• Carmen: Genesis of the Opera (circumstances of composion, source, synopsis)

    - Bizet was a very precocious musical child prodigy. He was reading music at the age of four, played the piano very proficiently at age six, and at age nine he was able to play all Mozart sonatas from memory. He was admitted at a young age to the Conservatoire de Paris and won in 1857 the prestigious Prix de Rome.

    - Bizet married the daughter of one of his music teachers, composer Jacques-François Fromental Halévy, who wrote La Juive.

    - Bizet's first major work was the Symphony in C, composed in 1855 under the orientation of Gounod.

    - Bizet's first attempts at musical theatre weren't poorly received by the critics at the time, but weren't particularly successful with the public. The first one, Les Pêcheurs de Perles in 1863 enjoyed praise thanks to its lyricism. His second in 1986, La Jolie Fille de Perth, was equally favorably reviewed (this writer Almaviva doesn't really like it). However, his next five efforts stalled and remained as sketches. Then he completed an unfinished work by his mentor Halévy, Noé, and wrote his one-act Djamileh which premiered in 1972 at the Opéra-Comique. While still not a success, it was good enough to impress the theatre's director, Camille du Locle, who then invited Bizet to work on a full-lenght opera with red-hot librettists Halévy and Meilhac.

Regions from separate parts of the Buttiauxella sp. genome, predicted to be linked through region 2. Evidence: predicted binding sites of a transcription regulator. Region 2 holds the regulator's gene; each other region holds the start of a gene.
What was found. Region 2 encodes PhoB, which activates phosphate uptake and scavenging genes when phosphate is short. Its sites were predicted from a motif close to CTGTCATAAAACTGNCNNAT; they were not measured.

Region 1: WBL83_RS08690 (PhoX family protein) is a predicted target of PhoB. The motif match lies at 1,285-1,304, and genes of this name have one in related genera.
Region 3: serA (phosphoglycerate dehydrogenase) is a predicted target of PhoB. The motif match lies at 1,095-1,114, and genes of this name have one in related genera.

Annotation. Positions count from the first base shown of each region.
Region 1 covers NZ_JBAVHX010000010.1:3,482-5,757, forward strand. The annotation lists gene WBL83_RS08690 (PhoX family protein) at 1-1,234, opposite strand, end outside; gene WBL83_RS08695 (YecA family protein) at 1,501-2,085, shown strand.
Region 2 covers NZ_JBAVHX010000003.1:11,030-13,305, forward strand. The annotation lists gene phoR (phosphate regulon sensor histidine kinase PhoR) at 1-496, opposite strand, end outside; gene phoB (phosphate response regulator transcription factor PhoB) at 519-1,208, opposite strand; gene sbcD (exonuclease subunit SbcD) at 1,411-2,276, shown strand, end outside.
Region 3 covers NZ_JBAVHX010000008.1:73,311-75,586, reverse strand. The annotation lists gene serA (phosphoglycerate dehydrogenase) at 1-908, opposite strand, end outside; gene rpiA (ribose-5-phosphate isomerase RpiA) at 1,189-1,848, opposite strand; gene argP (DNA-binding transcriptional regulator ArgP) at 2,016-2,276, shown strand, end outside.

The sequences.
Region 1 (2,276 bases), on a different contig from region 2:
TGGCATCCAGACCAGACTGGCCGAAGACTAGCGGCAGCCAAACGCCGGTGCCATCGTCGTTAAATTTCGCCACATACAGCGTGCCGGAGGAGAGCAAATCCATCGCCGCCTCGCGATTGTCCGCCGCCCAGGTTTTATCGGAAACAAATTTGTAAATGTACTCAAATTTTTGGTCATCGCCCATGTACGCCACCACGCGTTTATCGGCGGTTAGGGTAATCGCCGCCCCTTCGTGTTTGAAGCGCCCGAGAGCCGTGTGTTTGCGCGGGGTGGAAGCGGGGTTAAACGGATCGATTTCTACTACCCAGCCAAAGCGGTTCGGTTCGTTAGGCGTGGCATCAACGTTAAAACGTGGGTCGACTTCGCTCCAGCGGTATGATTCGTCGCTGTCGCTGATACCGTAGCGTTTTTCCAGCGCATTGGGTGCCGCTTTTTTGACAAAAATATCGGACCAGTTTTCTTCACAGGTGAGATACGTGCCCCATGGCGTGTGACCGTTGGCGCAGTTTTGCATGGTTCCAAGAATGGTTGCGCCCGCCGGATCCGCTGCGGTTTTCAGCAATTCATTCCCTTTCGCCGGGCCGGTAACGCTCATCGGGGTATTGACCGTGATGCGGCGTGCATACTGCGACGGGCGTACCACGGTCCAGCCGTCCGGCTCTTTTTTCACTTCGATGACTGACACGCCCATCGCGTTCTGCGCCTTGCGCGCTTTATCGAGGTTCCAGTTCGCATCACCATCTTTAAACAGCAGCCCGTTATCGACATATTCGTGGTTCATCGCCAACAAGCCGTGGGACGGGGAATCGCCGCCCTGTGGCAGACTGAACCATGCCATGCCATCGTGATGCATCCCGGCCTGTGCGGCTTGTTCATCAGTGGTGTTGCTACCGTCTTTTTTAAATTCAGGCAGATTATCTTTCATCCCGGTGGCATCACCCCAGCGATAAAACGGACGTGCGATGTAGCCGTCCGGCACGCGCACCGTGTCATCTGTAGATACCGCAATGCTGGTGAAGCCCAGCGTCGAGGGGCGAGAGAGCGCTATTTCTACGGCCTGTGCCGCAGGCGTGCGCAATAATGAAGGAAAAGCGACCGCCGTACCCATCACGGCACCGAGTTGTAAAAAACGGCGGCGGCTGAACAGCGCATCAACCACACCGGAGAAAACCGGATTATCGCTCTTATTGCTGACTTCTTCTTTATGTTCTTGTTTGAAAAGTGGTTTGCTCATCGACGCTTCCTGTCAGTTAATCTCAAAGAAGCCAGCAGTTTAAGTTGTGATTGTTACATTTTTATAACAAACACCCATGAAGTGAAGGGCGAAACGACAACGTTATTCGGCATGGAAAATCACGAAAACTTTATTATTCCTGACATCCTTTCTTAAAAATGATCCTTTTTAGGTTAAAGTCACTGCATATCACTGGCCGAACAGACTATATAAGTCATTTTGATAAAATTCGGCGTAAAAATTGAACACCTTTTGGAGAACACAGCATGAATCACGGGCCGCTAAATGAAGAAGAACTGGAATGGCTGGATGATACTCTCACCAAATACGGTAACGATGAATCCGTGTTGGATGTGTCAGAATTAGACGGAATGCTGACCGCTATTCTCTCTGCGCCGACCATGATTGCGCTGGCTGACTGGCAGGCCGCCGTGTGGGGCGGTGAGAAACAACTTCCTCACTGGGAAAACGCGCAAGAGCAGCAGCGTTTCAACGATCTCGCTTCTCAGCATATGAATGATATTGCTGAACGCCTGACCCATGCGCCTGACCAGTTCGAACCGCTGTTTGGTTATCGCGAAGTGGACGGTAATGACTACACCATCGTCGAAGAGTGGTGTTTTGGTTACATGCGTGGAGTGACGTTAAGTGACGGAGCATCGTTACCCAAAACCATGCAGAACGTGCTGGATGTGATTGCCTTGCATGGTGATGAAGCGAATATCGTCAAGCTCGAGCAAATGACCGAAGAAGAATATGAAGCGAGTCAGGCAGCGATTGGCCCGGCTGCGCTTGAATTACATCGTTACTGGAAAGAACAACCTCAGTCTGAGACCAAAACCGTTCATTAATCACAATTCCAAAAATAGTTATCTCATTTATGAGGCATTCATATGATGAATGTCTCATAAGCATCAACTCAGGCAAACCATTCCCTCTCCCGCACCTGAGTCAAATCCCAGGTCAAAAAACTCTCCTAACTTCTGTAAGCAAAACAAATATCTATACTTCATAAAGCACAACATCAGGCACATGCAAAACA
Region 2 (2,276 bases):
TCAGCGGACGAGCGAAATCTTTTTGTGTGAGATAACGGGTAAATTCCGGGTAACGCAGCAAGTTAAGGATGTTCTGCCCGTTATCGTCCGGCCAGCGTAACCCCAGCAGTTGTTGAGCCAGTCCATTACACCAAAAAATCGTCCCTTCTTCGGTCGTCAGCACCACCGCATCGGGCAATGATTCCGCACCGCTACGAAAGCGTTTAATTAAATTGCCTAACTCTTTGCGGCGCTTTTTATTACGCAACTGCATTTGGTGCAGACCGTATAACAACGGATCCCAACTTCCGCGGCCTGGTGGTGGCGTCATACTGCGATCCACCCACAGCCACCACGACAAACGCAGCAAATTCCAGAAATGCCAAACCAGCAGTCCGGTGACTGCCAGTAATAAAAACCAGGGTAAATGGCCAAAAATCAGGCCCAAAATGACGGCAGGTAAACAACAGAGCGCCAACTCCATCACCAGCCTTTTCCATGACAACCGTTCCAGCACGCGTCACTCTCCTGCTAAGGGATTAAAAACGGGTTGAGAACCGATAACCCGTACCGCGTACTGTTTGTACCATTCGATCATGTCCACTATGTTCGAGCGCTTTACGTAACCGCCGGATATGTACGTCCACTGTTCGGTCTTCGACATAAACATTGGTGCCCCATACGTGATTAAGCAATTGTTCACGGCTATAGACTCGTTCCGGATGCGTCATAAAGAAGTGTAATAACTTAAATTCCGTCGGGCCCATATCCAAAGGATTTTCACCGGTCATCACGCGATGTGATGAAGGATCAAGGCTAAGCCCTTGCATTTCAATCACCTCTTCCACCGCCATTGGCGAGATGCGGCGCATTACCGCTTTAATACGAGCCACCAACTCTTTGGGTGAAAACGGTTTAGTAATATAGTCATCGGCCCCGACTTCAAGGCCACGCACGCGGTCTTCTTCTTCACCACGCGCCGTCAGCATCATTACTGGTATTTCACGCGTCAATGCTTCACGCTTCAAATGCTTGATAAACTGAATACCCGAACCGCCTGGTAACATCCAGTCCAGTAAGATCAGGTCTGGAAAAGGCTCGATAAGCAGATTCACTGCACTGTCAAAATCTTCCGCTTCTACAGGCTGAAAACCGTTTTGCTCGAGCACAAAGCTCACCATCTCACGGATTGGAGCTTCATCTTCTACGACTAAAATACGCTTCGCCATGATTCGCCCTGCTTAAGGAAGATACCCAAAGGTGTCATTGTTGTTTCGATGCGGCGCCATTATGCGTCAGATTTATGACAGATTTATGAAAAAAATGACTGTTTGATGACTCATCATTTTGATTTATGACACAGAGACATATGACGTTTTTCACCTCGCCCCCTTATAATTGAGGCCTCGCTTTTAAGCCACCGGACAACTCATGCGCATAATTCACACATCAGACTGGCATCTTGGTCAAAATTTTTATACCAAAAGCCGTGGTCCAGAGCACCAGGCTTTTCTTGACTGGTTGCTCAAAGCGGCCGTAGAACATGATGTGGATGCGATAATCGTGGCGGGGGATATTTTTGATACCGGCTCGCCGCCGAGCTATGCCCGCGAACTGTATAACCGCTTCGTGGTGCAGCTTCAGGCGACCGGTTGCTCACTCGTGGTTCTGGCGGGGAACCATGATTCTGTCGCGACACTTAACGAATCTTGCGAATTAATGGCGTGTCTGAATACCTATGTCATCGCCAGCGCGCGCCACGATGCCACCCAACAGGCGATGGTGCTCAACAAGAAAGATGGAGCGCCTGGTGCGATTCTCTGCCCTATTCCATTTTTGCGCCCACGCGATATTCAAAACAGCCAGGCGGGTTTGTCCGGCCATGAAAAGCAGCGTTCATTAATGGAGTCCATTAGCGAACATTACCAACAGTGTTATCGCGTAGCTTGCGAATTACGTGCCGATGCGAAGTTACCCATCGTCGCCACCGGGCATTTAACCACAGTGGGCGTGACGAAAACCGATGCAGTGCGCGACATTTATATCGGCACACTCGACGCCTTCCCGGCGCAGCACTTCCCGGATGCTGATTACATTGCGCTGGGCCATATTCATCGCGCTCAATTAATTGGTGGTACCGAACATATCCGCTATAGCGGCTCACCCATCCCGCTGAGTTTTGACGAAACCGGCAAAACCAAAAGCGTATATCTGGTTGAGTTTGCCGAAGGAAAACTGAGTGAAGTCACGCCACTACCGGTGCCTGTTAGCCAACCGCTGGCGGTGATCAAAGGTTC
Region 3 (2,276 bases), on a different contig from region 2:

- Charles Gounod was Bizet's mentor. His works before Carmen were very much influenced by Gounod's style. In Carmen however Bizet sharply parted ways with that style and was quite innovative.

    - The innovation in the score is seen right at the beginning with the signature melody that sets the prelude on fire. It sounds like nothing else that was being written at the time - it suggests Spain but not quite, and it is intense, viril, and exciting.

    - The famous Habanera song is supposed to be - as the name indicates - inspired by the music of Cuba. However, it was from a Spanish songwriter that Bizet got the inspiration for it. His name was Sebastián de Yradier, and his song was called "El arreglito." Bizet however was unaware that he was getting his base from a specific composer, since he was under the impression that the song was a folk tune. He did transform the tune enough to make it his own.

    - Supposedly Bizet had the idea of setting Prosper Mérimée's bleak and dark novel to music entirely on his own. Nobody suggested it to him. It seems to have occurred to him around 1873.

    - Bizet's librettists Halévy (first name Ludovic, no relation to the composer of La Juive) and Henri Meilhac were in high esteem at the time. They had written libretti for Delibes, Flotow, Massenet, and for most of Offenbach's operettas. They were also the authors of the plays that inspired the operettas Die Fledermaus and The Merry Widow.

    - The two gentleman wrote the libretto at Bizet's and du Locle's request but didn't think much of it; they were busy with other projects that they deemed more important. Given their lack of attention, Bizet had to tinker with the libretto on his own, to adapt it to his musical demands.